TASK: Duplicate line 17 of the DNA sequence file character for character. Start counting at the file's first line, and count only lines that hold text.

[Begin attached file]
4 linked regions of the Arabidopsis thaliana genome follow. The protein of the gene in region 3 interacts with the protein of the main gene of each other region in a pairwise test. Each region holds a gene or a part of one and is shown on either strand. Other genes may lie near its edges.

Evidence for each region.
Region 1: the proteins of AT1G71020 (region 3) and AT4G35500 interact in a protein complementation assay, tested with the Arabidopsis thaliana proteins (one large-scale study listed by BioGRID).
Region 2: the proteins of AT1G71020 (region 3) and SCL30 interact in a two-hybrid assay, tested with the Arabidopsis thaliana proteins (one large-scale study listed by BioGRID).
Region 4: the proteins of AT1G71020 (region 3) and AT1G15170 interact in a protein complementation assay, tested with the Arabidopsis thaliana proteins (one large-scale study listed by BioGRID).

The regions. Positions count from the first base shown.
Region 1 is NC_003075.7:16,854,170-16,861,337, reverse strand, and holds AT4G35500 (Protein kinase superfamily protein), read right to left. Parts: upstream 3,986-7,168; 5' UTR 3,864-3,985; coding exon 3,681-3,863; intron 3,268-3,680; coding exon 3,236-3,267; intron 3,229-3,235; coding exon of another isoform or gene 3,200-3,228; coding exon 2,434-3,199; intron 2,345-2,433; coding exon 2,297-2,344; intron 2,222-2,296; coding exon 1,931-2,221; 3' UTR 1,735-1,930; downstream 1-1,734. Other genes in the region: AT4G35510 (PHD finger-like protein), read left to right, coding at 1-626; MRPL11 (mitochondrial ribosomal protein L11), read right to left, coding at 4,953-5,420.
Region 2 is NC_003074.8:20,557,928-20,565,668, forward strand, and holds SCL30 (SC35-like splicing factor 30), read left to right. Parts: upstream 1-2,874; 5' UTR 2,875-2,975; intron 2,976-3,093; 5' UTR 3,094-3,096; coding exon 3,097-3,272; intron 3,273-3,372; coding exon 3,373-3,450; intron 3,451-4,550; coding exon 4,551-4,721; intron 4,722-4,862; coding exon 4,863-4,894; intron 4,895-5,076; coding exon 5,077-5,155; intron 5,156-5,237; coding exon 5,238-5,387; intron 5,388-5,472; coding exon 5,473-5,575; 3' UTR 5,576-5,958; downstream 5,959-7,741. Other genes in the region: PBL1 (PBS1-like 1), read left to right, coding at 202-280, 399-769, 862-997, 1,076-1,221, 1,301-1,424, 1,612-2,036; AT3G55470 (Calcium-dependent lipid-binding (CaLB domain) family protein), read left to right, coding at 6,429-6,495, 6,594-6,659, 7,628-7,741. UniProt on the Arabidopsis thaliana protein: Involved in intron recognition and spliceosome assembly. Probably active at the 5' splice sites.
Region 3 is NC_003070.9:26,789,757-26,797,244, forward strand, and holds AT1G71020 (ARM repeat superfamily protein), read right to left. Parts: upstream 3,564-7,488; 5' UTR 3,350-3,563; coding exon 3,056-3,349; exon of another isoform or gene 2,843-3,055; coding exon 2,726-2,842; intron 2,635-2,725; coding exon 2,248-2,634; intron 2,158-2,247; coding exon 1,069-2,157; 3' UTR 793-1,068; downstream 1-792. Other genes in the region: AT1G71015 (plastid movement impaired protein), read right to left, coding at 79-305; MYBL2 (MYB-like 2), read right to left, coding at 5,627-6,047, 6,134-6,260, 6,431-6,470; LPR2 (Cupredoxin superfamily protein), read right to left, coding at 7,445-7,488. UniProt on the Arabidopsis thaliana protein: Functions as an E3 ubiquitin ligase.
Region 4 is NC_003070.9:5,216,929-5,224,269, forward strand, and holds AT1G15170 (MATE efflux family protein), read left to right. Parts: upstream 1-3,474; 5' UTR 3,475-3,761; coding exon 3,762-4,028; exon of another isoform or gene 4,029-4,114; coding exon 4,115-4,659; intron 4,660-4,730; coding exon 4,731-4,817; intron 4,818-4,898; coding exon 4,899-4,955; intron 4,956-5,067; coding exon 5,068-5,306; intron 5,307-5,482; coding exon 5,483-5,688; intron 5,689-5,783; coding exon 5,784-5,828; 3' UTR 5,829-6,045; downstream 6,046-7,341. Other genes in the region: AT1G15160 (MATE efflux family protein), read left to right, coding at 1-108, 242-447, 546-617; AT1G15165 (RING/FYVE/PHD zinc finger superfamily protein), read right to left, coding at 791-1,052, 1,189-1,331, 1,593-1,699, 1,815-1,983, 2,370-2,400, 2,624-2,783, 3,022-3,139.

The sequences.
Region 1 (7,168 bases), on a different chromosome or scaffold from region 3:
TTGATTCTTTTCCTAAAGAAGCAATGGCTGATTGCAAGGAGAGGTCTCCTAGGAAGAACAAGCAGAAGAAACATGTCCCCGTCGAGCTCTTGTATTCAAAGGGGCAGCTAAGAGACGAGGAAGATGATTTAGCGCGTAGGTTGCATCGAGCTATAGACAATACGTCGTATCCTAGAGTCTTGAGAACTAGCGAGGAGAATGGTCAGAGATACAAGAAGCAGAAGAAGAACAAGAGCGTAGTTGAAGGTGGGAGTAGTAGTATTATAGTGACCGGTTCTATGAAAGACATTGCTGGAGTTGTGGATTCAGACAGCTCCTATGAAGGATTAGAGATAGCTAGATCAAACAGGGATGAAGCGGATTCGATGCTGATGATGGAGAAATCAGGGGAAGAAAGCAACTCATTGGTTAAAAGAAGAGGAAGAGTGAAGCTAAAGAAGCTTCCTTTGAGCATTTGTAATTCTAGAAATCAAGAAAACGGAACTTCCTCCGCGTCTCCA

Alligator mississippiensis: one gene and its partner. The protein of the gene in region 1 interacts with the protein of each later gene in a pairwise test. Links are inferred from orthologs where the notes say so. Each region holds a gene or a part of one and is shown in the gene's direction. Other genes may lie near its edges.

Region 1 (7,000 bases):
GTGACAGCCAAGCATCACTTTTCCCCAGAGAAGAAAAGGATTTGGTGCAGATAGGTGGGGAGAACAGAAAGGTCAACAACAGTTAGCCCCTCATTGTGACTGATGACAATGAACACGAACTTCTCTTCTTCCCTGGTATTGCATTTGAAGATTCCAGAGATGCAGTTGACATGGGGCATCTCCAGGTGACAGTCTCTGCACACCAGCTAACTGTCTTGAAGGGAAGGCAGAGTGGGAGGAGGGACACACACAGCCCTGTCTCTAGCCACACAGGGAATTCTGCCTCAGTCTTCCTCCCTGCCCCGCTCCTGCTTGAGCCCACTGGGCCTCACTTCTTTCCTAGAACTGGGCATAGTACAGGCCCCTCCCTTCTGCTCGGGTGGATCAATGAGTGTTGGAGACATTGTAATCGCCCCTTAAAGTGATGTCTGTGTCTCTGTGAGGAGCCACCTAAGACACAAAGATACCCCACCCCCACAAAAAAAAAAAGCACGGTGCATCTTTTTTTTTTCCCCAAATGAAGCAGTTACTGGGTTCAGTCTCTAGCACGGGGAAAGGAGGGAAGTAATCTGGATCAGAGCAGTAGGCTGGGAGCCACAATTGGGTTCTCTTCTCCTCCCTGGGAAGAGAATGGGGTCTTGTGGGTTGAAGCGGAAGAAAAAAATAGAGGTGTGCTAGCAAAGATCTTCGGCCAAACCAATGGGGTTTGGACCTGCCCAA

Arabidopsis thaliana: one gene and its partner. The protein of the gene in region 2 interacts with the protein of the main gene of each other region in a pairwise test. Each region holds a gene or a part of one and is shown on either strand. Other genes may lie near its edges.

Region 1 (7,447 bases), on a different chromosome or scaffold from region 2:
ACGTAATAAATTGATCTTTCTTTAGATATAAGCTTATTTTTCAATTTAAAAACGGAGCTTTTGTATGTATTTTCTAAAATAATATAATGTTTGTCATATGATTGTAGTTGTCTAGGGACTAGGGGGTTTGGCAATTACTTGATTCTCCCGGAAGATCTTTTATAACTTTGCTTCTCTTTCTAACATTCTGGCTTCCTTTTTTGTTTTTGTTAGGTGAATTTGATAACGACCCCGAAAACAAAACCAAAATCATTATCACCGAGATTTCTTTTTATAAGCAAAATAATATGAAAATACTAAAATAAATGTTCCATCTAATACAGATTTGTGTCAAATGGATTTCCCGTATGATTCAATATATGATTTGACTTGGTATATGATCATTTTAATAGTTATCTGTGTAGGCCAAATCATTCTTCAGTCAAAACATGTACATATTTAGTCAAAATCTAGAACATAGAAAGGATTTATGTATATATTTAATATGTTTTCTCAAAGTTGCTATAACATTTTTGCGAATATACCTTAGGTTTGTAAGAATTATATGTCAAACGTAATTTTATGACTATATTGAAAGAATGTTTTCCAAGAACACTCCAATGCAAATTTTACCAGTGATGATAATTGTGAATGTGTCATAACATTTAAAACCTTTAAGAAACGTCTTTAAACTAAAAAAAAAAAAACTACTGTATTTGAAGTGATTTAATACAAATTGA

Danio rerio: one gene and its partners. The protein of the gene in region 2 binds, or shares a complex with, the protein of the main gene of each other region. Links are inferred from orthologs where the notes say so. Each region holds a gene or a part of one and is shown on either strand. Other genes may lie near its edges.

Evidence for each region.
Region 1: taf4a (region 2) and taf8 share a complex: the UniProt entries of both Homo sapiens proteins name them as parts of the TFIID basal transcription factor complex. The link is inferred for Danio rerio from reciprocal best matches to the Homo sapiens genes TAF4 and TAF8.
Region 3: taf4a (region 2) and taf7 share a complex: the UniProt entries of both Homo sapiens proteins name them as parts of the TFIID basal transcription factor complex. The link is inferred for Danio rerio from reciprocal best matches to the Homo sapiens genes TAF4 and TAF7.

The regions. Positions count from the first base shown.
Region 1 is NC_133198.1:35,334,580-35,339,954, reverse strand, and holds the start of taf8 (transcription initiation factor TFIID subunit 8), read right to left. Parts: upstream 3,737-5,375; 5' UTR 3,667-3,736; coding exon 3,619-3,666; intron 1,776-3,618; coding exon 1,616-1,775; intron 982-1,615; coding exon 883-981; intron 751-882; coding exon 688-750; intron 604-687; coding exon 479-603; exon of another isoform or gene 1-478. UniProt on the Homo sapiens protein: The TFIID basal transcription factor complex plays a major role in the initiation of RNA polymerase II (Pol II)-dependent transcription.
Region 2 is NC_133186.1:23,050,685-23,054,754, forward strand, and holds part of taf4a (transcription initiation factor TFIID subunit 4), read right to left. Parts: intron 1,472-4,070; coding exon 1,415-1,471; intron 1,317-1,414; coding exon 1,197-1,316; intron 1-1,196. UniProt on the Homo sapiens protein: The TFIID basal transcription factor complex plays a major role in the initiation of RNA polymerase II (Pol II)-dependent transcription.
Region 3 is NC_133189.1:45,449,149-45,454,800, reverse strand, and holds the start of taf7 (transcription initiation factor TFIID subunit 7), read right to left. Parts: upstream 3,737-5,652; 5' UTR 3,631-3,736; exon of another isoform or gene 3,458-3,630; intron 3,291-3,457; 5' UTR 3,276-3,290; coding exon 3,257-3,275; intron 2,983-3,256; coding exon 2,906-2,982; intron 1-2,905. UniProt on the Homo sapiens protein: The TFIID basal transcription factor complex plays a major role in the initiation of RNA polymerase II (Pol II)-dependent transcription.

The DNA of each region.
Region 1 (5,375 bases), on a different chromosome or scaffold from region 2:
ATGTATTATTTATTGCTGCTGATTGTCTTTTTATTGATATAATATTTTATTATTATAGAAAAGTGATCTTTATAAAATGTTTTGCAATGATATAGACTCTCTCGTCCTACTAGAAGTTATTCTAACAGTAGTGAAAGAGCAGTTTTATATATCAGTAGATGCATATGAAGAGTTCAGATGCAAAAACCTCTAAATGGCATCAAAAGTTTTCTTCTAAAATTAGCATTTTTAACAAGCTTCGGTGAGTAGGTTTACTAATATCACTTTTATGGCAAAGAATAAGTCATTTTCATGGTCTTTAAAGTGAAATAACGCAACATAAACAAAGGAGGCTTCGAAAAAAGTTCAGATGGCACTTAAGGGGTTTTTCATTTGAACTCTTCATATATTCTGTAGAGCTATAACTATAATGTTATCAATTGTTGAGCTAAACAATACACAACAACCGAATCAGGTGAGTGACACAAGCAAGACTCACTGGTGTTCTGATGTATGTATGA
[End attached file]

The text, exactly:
Arabidopsis thaliana: one gene and its partner. The protein of the gene in region 2 interacts with the protein of the main gene of each other region in a pairwise test. Each region holds a gene or a part of one and is shown on either strand. Other genes may lie near its edges.